It’s no secret that theatre people are a superstitious bunch. With the rich history of performing arts, it’s no wonder that traditions to ward away bad luck or even ghosts have been passed down through the centuries. This month, we’re uncovering the history of some of the most well-known – as well as specific to Shakespeare Theatre Company—superstitions in the theatre.
Daring to speak the name of Macbeth (yes, we said it) has a near universality. Across the world, theatre companies fear invoking a curse whose effects range from blown-out light bulbs to concussions to fatality. In British Sign Language, the sign for Macbeth is the sign for Scotland, censoring the name itself to the euphemism the Scottish play.
Macbeth and the superstition behind its name have had a long history, beginning with the context of its authorship. The primary reason for distrust in the title stemmed from its connection to witches and depiction of sorcery onstage. Shortly before Shakespeare took quill to paper to write the play, the newly crowned King James I renounced witchcraft within England. Decades prior, James’ executed mother, Mary, Queen of Scots, had a long fascination with the dark arts. In 1589, James also had a near-death experience while sailing from Scotland; his immediate blame for the storm was on witches and he called for a witch hunt in the coastal town of North Berwick. Ultimately, James’ hatred for anything associated with witchcraft compelled him to pen Daemonlogie as way to inspire further persecution of anyone believed to be associated with the craft.
Shakespeare’s inclusion of the Weird Sisters was a bold move during this time. There are theories that the “toil and trouble” speech is a real spell stolen from real witches; others think that the spells in the play were incomplete—either way, it was originally believed that real witches were upset enough by this possible plagiarism to curse to play. The dialogue of the Weird Sisters is written in terameter, rather than the typical iambic pentameter, which already makes their curse stand out from the norm.
While the folklore behind the first-ever Lady Macbeth dying during a performance in 1606 is a myth created by disgruntled 19th-century critic and cartoonist Max Beerbohm, there are a disturbing number of incidents related to this particular play. In 1672, an actor playing Macbeth killed another actor when real weapons were used onstage rather than prop swords. In 1947, Harold Norman, who stated repeatedly that he did not believe in the curse, died while playing the title role. The Astor Place Riots were spurred by dueling performances of Macbeth by English actor William Macready and American actor Edwin Forrest and resulted in over 20 deaths and hundreds of injuries.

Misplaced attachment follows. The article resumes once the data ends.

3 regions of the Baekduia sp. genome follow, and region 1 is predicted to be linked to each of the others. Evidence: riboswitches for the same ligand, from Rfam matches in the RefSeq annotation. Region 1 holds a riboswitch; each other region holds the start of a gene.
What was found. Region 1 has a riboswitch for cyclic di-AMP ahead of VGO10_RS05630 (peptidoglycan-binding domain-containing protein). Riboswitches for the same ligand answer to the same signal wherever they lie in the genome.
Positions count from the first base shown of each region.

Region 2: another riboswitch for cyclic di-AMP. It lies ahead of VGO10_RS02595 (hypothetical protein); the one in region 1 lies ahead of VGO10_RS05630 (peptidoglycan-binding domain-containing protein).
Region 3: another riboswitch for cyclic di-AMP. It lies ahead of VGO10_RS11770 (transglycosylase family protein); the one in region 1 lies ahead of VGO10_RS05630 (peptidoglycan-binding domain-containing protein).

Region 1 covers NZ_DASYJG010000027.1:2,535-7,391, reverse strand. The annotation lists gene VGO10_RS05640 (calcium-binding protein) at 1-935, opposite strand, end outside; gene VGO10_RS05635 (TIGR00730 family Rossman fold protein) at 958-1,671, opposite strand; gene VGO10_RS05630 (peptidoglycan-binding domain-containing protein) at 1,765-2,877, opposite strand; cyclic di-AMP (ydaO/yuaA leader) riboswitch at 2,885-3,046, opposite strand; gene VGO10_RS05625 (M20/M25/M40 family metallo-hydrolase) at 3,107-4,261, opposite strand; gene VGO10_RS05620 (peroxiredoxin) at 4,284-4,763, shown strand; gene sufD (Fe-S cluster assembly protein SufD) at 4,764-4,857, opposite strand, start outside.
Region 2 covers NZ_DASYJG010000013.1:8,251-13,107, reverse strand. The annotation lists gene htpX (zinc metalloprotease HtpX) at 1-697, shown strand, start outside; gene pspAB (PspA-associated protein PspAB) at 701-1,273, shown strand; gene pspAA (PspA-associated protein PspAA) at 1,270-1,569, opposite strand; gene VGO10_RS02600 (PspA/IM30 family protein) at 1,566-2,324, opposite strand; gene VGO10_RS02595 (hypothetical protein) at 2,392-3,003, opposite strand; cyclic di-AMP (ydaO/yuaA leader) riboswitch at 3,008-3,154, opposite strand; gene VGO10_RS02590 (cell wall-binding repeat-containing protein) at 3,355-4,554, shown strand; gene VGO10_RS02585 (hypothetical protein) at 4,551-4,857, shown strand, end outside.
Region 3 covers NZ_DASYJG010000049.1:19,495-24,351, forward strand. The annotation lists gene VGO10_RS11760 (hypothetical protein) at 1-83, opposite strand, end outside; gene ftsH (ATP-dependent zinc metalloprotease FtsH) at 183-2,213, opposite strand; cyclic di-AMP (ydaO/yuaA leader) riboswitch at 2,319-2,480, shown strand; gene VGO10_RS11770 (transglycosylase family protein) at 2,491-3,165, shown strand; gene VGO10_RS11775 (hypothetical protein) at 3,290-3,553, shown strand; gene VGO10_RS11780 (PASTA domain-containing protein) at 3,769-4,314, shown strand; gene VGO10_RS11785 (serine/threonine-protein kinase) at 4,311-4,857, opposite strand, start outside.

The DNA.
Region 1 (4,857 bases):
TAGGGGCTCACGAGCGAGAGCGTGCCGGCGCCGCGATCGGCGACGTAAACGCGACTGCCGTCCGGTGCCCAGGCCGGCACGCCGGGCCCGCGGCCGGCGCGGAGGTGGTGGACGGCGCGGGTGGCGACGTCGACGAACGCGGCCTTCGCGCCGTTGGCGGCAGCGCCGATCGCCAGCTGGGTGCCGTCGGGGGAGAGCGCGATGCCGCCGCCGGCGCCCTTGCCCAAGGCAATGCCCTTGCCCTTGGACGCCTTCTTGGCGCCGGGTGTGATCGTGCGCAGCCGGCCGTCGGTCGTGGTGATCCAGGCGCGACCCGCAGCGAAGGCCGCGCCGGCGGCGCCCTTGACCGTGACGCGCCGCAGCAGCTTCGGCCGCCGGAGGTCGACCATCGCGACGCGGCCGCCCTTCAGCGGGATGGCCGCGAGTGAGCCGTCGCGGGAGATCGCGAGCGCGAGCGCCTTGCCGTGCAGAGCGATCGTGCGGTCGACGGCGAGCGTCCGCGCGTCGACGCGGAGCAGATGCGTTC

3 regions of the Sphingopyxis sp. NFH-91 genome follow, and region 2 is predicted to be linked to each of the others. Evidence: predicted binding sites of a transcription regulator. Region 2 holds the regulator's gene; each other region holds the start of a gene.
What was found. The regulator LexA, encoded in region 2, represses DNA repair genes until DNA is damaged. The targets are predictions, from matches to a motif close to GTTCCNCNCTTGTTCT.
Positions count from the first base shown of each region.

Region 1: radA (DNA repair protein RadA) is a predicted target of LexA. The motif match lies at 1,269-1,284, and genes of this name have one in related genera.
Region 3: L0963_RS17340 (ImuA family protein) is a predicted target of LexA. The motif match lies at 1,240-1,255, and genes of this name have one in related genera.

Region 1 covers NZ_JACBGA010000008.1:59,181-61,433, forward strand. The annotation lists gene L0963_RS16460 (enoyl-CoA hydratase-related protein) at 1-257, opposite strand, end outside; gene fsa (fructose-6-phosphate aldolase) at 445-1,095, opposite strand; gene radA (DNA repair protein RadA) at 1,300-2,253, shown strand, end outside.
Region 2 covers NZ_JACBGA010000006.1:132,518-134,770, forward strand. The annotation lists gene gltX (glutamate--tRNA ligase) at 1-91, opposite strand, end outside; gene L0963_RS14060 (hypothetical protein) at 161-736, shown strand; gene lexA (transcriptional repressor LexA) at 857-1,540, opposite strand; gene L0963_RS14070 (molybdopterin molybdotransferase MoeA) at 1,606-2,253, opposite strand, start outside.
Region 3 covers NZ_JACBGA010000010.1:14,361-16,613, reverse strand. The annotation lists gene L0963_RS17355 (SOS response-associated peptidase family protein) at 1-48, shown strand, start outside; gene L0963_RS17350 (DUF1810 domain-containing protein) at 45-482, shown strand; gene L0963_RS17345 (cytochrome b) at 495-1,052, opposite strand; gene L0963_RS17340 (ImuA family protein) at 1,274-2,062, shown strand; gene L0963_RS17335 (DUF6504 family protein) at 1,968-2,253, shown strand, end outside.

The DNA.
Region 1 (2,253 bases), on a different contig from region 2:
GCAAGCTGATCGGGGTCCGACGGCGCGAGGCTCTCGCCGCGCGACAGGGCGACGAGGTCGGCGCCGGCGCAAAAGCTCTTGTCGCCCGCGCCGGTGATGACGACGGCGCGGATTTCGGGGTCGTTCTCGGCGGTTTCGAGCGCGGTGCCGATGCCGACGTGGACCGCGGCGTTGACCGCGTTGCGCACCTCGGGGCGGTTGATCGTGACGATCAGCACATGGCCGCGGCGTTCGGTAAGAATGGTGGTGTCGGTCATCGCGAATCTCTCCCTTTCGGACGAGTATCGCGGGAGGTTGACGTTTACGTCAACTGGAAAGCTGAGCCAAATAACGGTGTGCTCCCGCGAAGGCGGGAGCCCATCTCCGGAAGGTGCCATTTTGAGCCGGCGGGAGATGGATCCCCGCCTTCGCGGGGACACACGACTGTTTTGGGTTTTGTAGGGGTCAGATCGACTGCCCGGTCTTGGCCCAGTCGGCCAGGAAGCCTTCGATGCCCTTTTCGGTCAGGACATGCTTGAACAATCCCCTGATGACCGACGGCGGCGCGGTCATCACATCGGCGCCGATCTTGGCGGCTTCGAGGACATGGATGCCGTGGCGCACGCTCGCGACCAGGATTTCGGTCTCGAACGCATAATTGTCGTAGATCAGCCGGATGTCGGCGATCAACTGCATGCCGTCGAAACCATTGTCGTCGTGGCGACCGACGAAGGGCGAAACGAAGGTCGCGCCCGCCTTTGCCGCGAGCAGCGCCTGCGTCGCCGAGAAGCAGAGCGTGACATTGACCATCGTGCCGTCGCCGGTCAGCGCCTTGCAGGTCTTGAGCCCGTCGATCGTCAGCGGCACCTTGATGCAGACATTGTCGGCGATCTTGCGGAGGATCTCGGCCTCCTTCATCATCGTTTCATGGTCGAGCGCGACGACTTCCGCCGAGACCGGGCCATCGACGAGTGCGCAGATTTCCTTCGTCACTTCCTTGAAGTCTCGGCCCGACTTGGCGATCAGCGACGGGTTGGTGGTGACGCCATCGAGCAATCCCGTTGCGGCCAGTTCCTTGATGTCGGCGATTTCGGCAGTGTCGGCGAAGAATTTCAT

Perhaps the most infamous Macbeth production was in 1937 starring Laurence Olivier. The acclaimed actor was nearly hit by a falling stage weight and the director and actress portraying Lady Macbeth were nearly involved in a car crash prior to opening. Stage manager Lilian Baylis died during rehearsals and, during the postponed opening of the show weeks later, her portrait is rumored to have clattered off the wall. Finally, a real weapon used onstage slipped out of an actor’s hand, falling into the audience and resulting in a patron having a heart attack. As with all superstitions, these stories should be taken with a grain of salt. And it should be noted that statistics have a large part to play in these occurrences. Macbeth is one of the most popular works of Shakespeare and more productions create more opportunities for mishaps.
As with all good curses, there is a proper method to reverse it. If you have made the mistake of saying the dreaded play’s title on theatre grounds, run around the theatre (or spin in a circle three times), spit on the ground, and either curse or quote another of Shakespeare’s plays. Popular quotations for this include: